IPCC says that there are important differences between weather and climate.
Posted by Jeff Condon on July 19, 2010
Is the claim serious science?
By Arnd Bernaerts
The last IPCC-Report 2007 claims that there are important differences between weather and climate, by saying that:
A common confusion between weather and climate arises when scientists are asked how they can predict climate 50 years from now when they cannot predict the weather a few weeks from now. The chaotic nature of weather makes it unpredictable beyond a few days.
- Projecting changes in climate (i.e., long-term average weather) due to changes in atmospheric composition or other factors is a very different and much more manageable issue.
- As an analogy, while it is impossible to predict the age at which any particular man will die, we can say with high confidence that the average age of death for men in industrialised countries is about 75.
The text is from the section FAQ 1.2: “What is the Relationship between Climate Change and Weather?”, and obviously intended to create the impression that ‘climate science’ is more reliable than weather forecasting. That is utterly nonsense, and can only pass undetected as long as it is presented in a terminology which is meaningless. The terms and explanation given do not meet the lowest academic standards, which shall be discussed to show the superficiality of the text (cited above).
According FAQ 1.2, as throughout the scientific literature, “Climate is generally defined as average weather”. The problem starts with the search for a sufficient definition on “weather”. All scientific glossaries are very constraint on offering one. The IPCC Glossary does not offer any explanation, while other glossaries usually provide only very general description, like this three:
- ___ Weather is a short-term phenomenon, describing atmosphere,
ocean and land conditions hourly or daily.
- ___ Weather is not constant. It is dynamic and always changing.
- ___ Weather is the day-to-day state of the atmosphere, and its
short-term (minutes to weeks) variation.
One of the rare exception is the very comprehensive Glossary of the American Meteorological Society (AMS). After a brief explanation of weather as: “The state of the atmosphere, mainly with respect to its effects upon life and human activities”, (full text in box below), the weather issue is broken down to:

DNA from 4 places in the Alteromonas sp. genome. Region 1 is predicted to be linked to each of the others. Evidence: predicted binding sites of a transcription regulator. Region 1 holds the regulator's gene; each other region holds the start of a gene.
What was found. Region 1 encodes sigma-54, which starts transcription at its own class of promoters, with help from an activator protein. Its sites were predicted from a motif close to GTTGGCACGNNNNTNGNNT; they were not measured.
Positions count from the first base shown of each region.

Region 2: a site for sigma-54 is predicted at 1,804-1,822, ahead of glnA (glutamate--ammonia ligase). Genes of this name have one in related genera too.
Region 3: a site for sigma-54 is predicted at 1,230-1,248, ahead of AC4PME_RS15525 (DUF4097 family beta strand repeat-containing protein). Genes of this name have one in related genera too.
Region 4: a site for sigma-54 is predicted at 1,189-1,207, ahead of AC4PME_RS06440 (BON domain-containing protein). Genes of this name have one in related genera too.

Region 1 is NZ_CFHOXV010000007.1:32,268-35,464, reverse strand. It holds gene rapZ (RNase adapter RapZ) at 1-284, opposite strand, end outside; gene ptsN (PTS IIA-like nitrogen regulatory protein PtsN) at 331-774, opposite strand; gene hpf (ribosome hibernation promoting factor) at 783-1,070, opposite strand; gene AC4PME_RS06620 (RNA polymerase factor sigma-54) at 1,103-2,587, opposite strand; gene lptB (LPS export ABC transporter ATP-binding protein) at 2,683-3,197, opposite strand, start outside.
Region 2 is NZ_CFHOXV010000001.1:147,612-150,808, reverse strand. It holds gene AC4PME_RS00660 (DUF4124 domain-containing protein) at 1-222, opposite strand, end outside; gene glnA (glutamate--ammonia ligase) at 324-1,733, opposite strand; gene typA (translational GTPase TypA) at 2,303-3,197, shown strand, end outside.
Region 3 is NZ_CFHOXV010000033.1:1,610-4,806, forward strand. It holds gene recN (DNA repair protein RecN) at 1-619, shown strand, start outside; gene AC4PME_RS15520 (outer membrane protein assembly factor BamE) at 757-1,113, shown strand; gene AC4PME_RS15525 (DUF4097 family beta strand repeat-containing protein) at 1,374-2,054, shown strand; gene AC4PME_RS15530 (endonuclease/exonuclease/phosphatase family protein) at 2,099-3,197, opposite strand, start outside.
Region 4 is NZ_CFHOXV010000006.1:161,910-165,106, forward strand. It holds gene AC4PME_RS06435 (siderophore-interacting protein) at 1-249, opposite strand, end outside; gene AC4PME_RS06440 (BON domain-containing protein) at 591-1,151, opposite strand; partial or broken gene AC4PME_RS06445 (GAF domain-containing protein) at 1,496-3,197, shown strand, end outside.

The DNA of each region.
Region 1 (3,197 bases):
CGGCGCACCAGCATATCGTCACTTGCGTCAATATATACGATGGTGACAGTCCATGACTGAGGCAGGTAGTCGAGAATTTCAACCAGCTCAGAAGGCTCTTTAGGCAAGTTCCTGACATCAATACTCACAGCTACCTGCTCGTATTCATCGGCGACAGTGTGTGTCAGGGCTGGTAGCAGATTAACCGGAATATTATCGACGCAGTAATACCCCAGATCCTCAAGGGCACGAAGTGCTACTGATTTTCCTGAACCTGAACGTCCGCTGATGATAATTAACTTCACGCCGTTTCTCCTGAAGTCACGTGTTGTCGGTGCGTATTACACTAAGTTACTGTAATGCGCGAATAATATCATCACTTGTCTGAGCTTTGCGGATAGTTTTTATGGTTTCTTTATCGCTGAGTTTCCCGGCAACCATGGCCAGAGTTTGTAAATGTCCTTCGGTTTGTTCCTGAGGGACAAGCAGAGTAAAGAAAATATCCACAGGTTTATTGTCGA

- The “present weather” table consists of 100 possible conditions,
- with 10 possibilities for “past weather”, while
- Popularly, weather is thought of in terms of temperature, humidity, precipitation, cloudiness, visibility, and wind.
Even if the AMS-Glossary is silent on “future weather”, the nonsense get a face. If the “weather” consists of 100 possible conditions, how can “past weather” consist only of 10 conditions? Who is making the selection? Who decides over the period of time, whether data are used over a period of time ranging from months to thousands or millions of years? What are the “10 possibilities for past weather”? Which mix of data represents the past weather or the future weather? The extreme shortcoming of the explanation is revealed by the reference to “popularly weather”, which may reflect the layman’s version reasonably, but not necessarily. If AMS Glossary actually says that popular weather exist –presumably- of five conditions, past weather consists of 10 conditions and present weather consists of 100 conditions it seems that this is nonsense talking. There is no such thing as small, medium, and big weather, with few, several, or many dynamo-physical atmospheric elements. Weather is either weather, or it is statistics on weather components. This lack of reasoning should by now be clear if the FAQ-1.2 states: “it is the statistics of changes in weather over time that identify climate change.” The sentence is faulty in many respect, and it is silly to speak about “statistics of change in weather”. This intervention might become clearer by discussing the two IPCC examples (above) about the difference between weather and climate.
EXAMPLE 1: IPCC is saying that projecting changes in long-term average weather (e.g. climate) is a much more manageable issue than to predict weather for longer than a few days.